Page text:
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Will Timothy Geithner be whatever America needs him to be?

PH2009121002019.jpgTimothy Geithner on whether he's afraid of being fired:

I spent most of my professional life in this building. Watching the politics of the things we did in the past financial crises in Mexico and Asia had a powerful effect on me. The surveys were 9-to-1 against almost everything that helped contain the damage. And I watched exceptionally capable people just get killed in the court of public opinion as they defended those policies on the Hill. This is a necessary part of the office, certainly in financial crises. I think this really says something important about the president, not about me. The test is whether you have people willing to do the things that are deeply unpopular, deeply hard to understand, knowing that they're necessary to do and better than the alternatives. We'll be judged on how we dealt with the things that were broken in the country. We broke the back of the worst financial panic in three generations, more effectively and at a much lower cost than I think anybody thought was possible.

In this telling, the role of the Treasury Secretary is a lot like the role of Batman at the end of 'Batman: The Dark Knight.' Which is not to say it's wrong.

Photo credit: AP Photo/Haraz N. Ghanbari.

By Ezra Klein  |  December 28, 2009; 7:52 AM ET
 
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Comments

Urgent: now Baucus' speech problems have surfaced on Drudge. A recent video of him is posted. For Baucus' own sake, and that of the senate, this man must be removed from his post and taken to a hospital. How can he hold the position he does?

Posted by: truck1 | December 28, 2009 8:19 AM | Report abuse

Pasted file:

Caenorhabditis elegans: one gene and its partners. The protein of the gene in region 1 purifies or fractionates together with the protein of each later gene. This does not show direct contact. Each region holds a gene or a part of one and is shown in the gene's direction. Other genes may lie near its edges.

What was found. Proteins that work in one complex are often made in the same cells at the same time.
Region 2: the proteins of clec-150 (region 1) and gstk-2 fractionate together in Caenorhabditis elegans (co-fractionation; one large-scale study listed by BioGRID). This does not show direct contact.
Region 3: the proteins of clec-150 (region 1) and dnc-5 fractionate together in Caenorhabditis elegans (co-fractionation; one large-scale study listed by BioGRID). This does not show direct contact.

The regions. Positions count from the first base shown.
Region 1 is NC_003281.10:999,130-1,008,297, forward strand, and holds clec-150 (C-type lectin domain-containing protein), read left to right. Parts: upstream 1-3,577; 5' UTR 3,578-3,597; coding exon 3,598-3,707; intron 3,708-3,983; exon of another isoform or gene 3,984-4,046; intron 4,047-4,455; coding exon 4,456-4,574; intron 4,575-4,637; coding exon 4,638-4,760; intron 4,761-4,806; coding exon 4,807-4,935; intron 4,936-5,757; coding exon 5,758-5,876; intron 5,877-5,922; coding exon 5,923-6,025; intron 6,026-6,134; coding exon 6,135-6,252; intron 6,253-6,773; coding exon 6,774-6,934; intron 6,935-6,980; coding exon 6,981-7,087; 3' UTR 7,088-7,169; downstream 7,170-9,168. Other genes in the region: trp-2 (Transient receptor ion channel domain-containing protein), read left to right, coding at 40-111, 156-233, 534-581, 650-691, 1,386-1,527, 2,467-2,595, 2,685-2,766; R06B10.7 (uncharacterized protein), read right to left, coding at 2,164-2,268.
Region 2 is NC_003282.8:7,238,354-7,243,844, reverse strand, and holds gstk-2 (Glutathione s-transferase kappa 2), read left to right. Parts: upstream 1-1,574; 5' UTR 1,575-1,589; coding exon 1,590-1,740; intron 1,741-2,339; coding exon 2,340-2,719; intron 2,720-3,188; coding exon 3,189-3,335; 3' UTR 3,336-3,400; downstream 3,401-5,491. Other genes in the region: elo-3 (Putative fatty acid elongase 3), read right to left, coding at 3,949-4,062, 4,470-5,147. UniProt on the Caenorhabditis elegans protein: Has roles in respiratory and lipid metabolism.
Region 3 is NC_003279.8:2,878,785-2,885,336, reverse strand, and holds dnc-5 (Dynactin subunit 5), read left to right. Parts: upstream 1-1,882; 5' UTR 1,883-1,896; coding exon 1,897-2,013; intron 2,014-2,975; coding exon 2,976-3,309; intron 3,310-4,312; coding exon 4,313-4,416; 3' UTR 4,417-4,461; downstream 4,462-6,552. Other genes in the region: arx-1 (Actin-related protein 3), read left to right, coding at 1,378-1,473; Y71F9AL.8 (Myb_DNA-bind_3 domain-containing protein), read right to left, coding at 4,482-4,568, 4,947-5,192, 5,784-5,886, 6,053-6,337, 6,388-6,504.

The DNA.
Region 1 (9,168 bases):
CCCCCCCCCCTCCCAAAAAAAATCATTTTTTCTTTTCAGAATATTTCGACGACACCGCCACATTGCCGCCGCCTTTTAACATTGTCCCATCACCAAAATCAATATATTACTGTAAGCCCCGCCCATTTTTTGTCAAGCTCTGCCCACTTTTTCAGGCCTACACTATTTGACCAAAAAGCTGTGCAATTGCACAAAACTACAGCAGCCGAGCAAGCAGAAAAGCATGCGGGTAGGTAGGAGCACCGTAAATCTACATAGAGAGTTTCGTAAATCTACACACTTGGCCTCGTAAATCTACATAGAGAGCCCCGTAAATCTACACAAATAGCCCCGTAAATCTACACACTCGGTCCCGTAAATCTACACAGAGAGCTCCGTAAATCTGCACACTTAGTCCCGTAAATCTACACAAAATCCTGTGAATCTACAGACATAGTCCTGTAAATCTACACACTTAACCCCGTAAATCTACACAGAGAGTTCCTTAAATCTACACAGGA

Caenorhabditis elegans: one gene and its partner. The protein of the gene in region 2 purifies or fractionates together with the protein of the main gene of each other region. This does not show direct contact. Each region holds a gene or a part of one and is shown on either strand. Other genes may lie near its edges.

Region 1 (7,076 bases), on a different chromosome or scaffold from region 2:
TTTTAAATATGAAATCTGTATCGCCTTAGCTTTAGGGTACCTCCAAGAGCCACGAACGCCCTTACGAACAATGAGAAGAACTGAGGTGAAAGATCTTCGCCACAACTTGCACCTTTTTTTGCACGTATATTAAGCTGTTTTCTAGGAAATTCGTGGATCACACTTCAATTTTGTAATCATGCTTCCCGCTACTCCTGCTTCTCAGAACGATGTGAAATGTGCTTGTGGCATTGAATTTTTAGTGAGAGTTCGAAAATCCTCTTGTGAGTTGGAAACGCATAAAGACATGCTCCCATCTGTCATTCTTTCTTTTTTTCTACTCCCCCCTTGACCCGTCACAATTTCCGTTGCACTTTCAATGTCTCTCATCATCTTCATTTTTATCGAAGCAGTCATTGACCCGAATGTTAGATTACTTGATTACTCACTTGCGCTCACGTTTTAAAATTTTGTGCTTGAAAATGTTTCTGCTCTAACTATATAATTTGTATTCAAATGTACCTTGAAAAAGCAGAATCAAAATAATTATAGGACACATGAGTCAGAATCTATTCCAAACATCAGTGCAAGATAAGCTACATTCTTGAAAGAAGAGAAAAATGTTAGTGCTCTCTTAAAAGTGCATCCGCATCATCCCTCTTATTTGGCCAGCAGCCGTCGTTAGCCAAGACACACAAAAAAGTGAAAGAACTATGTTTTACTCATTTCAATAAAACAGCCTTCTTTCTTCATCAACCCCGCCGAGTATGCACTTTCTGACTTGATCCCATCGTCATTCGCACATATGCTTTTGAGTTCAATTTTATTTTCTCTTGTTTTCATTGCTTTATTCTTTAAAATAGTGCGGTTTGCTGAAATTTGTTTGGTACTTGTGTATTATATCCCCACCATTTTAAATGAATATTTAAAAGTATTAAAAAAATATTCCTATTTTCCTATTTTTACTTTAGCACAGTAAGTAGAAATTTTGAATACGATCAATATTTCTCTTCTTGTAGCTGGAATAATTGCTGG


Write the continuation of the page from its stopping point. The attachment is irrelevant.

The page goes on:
This is a classic logical fallacy that you see in nutball inventors and pseudoscientific cranks. People persecuted Galileo and laughed at the Wright Brothers. Ergo, if people think you're crazy you must be a genius.

It's funny how the misery introduced into tens of millions of other people's live by making "hard" economic decisions is entirely counterbalanced by the fact that the person making the decision has to endure being publicly disliked.

Posted by: paul314 | December 28, 2009 10:58 AM | Report abuse

I would be interested to know if he made this comment before or after Gretchen Morgenson's "smoking gun" story in the NYTs on Christmas Eve...

talk about burying a story or what?


Banks Bundled Bad Debt, Bet Against It and Won

By GRETCHEN MORGENSON and LOUISE STORY
Published: December 24, 2009

http://www.nytimes.com/2009/12/24/business/24trading.html?_r=1&scp=3&sq=goldman+sachs&st=nyt

Posted by: hughmaine | December 28, 2009 1:45 PM | Report abuse

I'd say Geithner's definition of success is a bit too narrow.

What he did, and for all I know succeeded in, was bail out the bankers. It didn't help average people. In fact, it did the exact opposite since the current system which Geithner takes such pride in saving is weighed heavily towards the captains of finance.

Posted by: leoklein | December 28, 2009 2:59 PM | Report abuse

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